Plotline for the 2004 film, The Grudge, according to imdb.com:
Karen Davis is a woman residing in Japan with her boyfriend, who is studying there. Temporarily assigned to be caretaker for a woman with severe sleeping disorder, Karen goes to the patient's house. What she finds is something she would never expect. The house is plagued by the presence of murderous ghosts, the result of a curse. The curse is born from someone dying in a powerful rage. Now, Karen finds herself being tormented by that curse, as it eventually starts claiming its victims.
Another plotline, this one for the new “horror” film, Shutter, also from imdb.com:
A newlywed couple Ben and Jane move to Japan for a promising job opportunity— a fashion shoot in Tokyo. During their trip on a dark forest road they experience a tragic car accident, leading to the death of a young local girl. Upon regaining consciousness, they find no trace of her body. A bit distraught the couple arrives in Tokyo to begin their new life. Meanwhile Ben begins noticing strange white blurs in many of his fashion shoot photographs. Jane believes that the blurs are actually spirit photography of the dead girl who they hit on the road, and that she may be seeking vengeance.
As you can see, the creativity of horror movies is taking a nosedive. Some buffs say that today’s horror movies are so filled with garbage that they make Young Frankenstein seem like an actual horror film. Others come to the conclusion that the horror films today deliver excellent fear and excitement. That brings us to two possibilities: a) the film genre of horror is extinct or b) the majority of people seeking entertainment don’t know what’s good for them. Can’t really pick out the lesser of two evils right there.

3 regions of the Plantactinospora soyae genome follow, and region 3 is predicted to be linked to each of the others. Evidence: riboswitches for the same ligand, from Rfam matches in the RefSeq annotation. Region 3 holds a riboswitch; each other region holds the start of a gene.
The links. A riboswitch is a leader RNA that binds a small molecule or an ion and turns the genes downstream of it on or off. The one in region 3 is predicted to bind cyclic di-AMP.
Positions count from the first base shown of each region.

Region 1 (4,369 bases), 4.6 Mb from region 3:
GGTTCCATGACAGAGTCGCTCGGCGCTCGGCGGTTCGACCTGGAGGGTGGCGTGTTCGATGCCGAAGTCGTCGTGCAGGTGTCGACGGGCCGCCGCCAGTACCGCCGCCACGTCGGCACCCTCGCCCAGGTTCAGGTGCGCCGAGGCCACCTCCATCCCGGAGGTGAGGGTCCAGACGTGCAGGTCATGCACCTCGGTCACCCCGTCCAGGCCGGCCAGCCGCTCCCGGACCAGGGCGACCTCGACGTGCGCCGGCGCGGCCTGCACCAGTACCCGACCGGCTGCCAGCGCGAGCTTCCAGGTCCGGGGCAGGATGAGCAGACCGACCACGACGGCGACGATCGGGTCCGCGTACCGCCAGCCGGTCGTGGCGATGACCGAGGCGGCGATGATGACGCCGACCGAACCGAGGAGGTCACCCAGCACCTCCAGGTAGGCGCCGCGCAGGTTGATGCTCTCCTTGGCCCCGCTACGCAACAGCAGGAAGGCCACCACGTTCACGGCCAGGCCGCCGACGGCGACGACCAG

There are more pressing concerns in this world today that dwarf pop culture—oil prices, global warming, the presidential election and a sagging economy, just for starters. Nevertheless, after glancing at the trailers for the upcoming horror excrements advertised as The Ruins and Shutter, I can’t help being concerned about the possible downfall of this historic genre. Over the past 10 years or so, nothing but complete Hollywood filler has been coming out of the horror industry. Thanks to the minds of false horror visionaries such as Rob Zombie and Eli Roth, the mainstream horror genre has turned into remakes of either older American cult horror movies or foreign (usually Asian) horror films; sequels or prequels from previous horror releases, whether the original film is from 2000 or 1970; or original scripts, consisting of either wet adolescent girls dressed in rags who don’t speak or sex-and-mutilation films with nauseating and unnecessary gore and vulgarity. Horror has gone from making the audience feeling vulnerable from the amount of fear a film delivered, to making the audiences feel like they either want to vomit incessantly from the mutilation and/or never have sex again.